Rwanda's Genocide Witnesses Are Killed As Wheels of Justice Slowly Begin Turning
More than 200 Rwandan genocide survivors were killed last year before they could testify in court
| TABA, RWANDA
Although he feared for his life, Emmanuel Rudasingwa was determined to testify against his former mayor, the first person to be tried at the International War Crimes Tribunal for the 1994 genocide in Rwanda.
When he asked international investigators for protection, they advised him to call them if he was attacked.
The nearest telephone was more than 20 miles from his home.
His wife, Godelieve Mukasarasi, says he asked: "Should I call you when I'm dead?"
This week Rudasingwa was supposed to board a plane for the first time in his life and fly to to take the stand at the trial, which is being held in Arusha, Tanzania. But last month, a group of armed men raided his shop, asked the names of the 16 people inside, and opened fire - killing Rudasingwa, his daughter, brother, nephew, and seven others.
Though tribunal investigators don't know whether he was killed because of his role in their case, they privately admit that neither they - nor the Rwandan government - are doing enough to ensure the safety of genocide witnesses.
"We're rolling dice with their lives," says a tribunal official who spoke on the condition of anonymity.
The stakes are rising. The killings are part of a trend of rising violence since more than 1 million Rwandan refugees spilled home from Zaire and Tanzania late last year. The forced return ended more than two years of cross-border raids from refugee camps in Zaire, but now the fledgling government finds itself facing a growing internal threat.
The returnees are Hutus who fled Rwanda after the 1994 genocide of up to 1 million Tutsis and moderate Hutus and the government takeover by Tutsi rebels. Among those who returned are tens of thousands of Hutu militiamen and civilian killers who find sympathy and support in the countryside, where Hutus make up 85 percent of the population.
Parts of the northwest have become terrorist zones, with Hutu militants operating from the Gishwati forest. Dozens of civilians have been killed in the last few weeks in rebel attacks and cross-fire with the Rwandan Army.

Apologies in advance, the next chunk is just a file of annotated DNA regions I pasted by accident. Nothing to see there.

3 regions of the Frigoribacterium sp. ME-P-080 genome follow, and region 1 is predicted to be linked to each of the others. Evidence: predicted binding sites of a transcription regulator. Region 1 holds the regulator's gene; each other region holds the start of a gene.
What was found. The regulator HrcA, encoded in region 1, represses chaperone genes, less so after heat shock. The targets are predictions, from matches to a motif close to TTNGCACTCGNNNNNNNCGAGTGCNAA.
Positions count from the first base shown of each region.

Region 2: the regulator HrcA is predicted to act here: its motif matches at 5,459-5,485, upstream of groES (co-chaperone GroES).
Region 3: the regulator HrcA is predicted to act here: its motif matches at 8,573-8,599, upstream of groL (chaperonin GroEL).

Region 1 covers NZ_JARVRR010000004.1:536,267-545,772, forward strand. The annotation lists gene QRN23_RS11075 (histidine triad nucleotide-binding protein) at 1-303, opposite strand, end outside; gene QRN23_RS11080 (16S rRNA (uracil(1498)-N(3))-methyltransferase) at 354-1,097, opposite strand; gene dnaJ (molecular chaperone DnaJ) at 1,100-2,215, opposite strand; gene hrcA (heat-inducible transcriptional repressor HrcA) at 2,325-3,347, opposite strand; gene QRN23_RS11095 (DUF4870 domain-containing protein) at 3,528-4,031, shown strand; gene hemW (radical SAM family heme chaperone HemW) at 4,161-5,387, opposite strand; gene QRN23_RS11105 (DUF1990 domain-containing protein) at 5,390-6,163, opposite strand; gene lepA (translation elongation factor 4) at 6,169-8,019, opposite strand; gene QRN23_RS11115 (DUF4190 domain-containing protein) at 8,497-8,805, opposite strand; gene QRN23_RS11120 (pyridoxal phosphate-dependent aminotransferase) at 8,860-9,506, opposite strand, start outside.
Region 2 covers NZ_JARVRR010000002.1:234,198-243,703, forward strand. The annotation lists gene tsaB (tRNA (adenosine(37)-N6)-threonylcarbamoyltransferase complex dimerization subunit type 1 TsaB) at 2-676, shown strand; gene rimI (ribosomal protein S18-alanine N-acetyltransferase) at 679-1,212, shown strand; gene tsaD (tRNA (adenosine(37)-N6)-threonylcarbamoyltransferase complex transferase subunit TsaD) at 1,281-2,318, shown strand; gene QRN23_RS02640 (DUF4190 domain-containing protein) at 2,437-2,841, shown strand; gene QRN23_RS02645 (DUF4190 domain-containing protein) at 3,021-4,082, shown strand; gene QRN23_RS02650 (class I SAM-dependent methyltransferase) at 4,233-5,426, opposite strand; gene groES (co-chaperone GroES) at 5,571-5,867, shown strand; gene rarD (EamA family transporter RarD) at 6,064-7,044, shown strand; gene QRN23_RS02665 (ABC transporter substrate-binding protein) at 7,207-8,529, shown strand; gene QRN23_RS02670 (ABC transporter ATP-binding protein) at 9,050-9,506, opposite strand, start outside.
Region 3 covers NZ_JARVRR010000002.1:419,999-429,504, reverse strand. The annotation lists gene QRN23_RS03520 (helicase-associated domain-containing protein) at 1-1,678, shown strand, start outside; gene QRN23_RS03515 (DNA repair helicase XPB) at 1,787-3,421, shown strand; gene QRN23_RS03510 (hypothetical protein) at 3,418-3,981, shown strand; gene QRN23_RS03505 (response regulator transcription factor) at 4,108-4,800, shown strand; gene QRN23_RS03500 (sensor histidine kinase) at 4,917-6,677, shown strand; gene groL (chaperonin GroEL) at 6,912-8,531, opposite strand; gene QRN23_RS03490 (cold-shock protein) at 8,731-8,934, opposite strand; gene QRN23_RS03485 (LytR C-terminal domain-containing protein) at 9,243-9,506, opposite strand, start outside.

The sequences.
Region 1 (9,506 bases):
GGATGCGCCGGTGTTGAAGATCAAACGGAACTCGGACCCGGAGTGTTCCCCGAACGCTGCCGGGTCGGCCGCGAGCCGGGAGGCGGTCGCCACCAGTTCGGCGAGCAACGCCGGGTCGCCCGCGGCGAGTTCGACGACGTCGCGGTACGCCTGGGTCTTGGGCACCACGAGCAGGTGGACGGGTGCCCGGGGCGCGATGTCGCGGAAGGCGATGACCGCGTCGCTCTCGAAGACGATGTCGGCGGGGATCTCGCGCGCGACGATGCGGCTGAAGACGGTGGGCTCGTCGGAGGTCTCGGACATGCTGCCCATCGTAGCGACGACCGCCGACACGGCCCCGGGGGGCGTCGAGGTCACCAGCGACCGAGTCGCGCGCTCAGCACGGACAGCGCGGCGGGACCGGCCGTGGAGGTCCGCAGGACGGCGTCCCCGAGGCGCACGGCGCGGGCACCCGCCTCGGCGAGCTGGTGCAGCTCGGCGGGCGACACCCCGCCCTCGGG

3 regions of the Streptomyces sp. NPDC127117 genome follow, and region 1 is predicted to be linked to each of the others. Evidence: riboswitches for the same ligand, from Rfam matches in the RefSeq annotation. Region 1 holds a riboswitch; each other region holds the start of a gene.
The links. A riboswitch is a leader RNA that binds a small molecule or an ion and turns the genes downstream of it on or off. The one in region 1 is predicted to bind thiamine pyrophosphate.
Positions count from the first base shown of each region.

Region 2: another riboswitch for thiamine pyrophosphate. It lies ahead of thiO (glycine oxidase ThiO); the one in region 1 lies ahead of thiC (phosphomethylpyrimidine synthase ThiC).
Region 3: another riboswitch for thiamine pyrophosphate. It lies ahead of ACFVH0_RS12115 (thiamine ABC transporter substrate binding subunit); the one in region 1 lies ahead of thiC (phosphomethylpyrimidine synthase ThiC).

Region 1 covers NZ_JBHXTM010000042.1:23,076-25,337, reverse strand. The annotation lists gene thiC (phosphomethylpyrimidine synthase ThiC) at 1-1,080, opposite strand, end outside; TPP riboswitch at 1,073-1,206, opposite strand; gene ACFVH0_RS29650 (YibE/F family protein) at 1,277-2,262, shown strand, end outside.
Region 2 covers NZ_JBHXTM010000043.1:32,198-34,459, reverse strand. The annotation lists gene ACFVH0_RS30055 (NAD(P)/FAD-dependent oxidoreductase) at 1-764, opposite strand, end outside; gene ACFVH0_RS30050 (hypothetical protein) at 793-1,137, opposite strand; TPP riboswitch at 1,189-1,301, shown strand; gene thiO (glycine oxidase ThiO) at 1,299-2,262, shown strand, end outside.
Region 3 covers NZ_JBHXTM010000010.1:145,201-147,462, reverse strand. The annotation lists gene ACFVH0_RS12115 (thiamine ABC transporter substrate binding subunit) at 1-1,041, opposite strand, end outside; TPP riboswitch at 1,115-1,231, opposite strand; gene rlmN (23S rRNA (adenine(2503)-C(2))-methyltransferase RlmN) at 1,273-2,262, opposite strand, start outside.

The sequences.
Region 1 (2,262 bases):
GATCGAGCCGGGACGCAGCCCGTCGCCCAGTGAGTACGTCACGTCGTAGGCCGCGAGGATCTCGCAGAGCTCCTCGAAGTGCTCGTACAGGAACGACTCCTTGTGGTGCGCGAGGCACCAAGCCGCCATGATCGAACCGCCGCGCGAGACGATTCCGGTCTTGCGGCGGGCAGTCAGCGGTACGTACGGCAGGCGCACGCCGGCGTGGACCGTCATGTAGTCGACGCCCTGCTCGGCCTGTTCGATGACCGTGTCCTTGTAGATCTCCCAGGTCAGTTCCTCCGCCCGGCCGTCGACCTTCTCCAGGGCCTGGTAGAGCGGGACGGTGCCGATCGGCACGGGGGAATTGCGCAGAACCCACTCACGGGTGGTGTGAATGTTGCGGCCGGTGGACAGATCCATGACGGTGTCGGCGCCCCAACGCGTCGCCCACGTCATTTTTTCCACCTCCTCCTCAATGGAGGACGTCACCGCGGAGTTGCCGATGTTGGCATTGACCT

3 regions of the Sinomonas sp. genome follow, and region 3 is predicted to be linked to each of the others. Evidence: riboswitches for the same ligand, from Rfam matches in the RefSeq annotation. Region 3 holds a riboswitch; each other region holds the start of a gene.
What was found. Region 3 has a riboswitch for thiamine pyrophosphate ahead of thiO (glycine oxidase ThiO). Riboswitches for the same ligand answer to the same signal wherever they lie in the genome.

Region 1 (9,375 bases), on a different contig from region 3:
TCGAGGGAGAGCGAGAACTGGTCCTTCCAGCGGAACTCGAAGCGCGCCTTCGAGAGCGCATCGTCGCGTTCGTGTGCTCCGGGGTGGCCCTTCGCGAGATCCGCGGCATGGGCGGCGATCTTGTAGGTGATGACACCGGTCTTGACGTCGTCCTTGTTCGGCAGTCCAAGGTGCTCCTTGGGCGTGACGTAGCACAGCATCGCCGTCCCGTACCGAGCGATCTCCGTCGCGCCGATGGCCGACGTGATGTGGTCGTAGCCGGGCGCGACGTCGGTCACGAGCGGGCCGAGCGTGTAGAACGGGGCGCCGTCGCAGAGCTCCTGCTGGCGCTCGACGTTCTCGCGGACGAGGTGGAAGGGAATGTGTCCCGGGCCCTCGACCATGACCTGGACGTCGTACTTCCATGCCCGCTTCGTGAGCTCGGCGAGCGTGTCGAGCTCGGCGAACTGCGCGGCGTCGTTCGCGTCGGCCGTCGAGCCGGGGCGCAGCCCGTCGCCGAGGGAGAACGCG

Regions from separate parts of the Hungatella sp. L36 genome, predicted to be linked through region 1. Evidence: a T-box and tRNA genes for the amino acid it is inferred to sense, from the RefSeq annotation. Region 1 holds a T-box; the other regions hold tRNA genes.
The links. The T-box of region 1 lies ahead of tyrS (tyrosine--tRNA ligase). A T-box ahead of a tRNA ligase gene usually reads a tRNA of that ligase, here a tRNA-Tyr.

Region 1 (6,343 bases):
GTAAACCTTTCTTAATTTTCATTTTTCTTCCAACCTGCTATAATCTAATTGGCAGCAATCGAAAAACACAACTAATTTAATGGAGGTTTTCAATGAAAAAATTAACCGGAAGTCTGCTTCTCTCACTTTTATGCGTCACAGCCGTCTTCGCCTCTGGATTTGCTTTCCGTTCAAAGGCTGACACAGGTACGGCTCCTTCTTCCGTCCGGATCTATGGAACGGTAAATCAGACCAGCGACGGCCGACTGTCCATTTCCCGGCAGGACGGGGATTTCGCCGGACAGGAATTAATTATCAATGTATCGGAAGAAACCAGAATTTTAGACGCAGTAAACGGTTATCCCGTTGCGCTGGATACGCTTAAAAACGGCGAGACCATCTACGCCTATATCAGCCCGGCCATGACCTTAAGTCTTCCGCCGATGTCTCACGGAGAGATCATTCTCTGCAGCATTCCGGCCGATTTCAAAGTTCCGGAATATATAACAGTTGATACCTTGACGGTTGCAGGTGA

Foreigners are also targets. Last week, UN human rights monitors suspended some of their operations after armed men beat up two expatriate workers, their interpreter and driver, burned their car, and threatened to kill them if they returned. On Saturday, unknown gunmen attacked the relief organization Doctors of the World, killing three Spanish workers and maiming one American volunteer.
But the biggest threat is to genocide survivors and witnesses. Too afraid to return to their homes, many cluster around commercial centers and military posts for protection. More than 200 were murdered last year, according to the UN, and with the recent start of genocide trials in both Arusha and the Rwandan courts, observers worry that killings will escalate.
Tribunal officials said last week that Rudasingwa's killing on Dec. 23 is the first murder of one of their witnesses.
The tribunal's budget last year was $37 million, but its witness-protection division is in Arusha, not Rwanda. And while witnesses who take the stand in Arusha are identified only by codes, back in their villages, where they face the most danger, the identities of "Witness K" and "Witness C" are well known.
The problem of witness protection could be even more acute as investigators build cases against the former government ministers, politicians, and top military officials accused of planning the genocide. Most of the witnesses privy to the inner workings of the old regime live in exile and are demanding relocation in exchange for their testimony, a tribunal official says.
That Rudasingwa was likely to appear in court was no secret. For the last year, investigators have rumbled over the rutted dirt roads in four-wheel drives, marked by black and white tribunal license plates. Usually, they parked in front of the houses of the people they interviewed as they built their case against Jean-Paul Akaseyu, the former mayor now on trial for allegedly leading massacres of Tutsis in Taba.
Rudasingwa's wife, a Hutu, said that, like her Tutsi husband, she too had heard Mr. Akaseyu order the killing of Tutsis during the genocide. But she refused to talk with tribunal investigators.
"It was too risky," she says. "Everybody could see who was being interviewed. I told myself, 'If that's the way it's going to be, I'm not going to do it.' "
Her husband decided to risk it. "There were no alternatives," she says. "Although he was afraid, he wanted to testify against the killers." The decision may have been his death sentence.
Rudasingwa's sister-in-law, Priscilla Musabire, who lives across the road from the shop, says she saw at least six men carrying rifles; some wore the khaki uniforms of the former Rwandan Hutu Army. Ms. Musabire's husband and son were among those killed.
"My husband had been trying to learn who killed his family [during the genocide]," Musabire says. "That's why they killed him. I think they were looking for him and his brother."